By Farooq Adam Co-Founder, Fynd.
The world is facing a crisis that is predicted to grow bigger in the coming months. India as a country has taken a brave, powerful decision to be in complete lockdown for 3 weeks. With the majority of businesses in a lurch, there is no surprise that the e-commerce sector is facing tough challenges during this period.
The customers’ focus has shifted from discretionary shopping to gaining access to necessities. The e-commerce sector can connect people to the essential items they need for sustenance and reduce the opportunity for frantic buying and hoarding. Most people usually prefer online vs. offline because of the ease of shopping and assured doorstep delivery of their orders. But in this time of crisis, e-commerce can ease the minds of customers who are not well-stocked, have elderly relations living alone, or those that depend on food delivery or other services for food.
The benefits are many, but there are serious challenges as well that need to be carefully considered. Warehouses and distribution centers employ a large number of people who will continue to be at risk if business continues as usual. To ensure safety, some companies are accepting only “prepaid payments” and have enabled “contactless deliveries”. Streamlining the supply of essential items is important and the government has assured free movement for logistics. However, the delivery partners on the ground continue to face adverse situations. Uniket, and OpenAPI Brand Website. But our teams continue to work remotely to support our brand partners. Since we are a technology platform company, we are equipped to weather this situation in the short-term. We are utilizing this time to focus more on our people and have set up extensive programs to keep them engaged, healthy and strong. Our teams are spending time upskilling, exchanging ideas and applying inspirations. We plan to come out of this together—stronger and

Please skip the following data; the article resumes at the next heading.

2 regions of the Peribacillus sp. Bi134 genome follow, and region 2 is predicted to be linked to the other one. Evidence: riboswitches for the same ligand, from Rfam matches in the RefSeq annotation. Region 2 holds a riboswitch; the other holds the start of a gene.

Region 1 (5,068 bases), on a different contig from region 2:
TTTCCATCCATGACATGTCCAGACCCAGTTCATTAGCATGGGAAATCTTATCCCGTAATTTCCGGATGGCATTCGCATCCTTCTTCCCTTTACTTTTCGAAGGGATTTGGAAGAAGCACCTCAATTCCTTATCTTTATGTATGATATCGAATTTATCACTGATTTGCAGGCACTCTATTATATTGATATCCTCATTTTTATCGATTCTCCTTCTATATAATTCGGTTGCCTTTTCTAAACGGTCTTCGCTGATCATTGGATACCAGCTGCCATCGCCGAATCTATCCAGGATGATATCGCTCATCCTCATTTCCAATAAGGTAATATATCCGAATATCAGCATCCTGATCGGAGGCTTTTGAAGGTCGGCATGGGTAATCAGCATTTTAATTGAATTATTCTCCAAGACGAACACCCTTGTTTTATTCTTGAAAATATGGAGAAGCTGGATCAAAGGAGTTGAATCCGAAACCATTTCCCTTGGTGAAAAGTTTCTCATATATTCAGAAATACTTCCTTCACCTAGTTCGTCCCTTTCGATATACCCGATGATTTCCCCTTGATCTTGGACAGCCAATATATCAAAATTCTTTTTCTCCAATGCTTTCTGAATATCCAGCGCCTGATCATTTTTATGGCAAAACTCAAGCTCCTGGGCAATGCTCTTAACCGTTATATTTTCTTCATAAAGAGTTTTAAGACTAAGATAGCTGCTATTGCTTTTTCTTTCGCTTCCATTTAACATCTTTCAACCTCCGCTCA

On the positive side of things, once the lockdown is lifted the industry expects a surge in online orders because customers would prefer online over offline purchases as a precautionary measure. In the meantime, e-commerce businesses should stay invested in building systems, finding opportunities and preparing for the future.
Farooq is the co-founder of Fynd. Fynd is India’s largest O2O fashion platform. At Fynd he looks after the overall strategic vision and heads product, engineering, and growth. Formerly, he worked as a management and big data analytics consultant in New York and San Diego. Graduated from IIT Bombay in 2008 with a Masters in Structural Engineering and Bachelor in Civil Engineering. Author of several papers and a book on
structural engineering. In his spare time, he likes traveling, playing sports, trekking, scuba diving and photography. Last year he completed the Everest Basecamp Trek.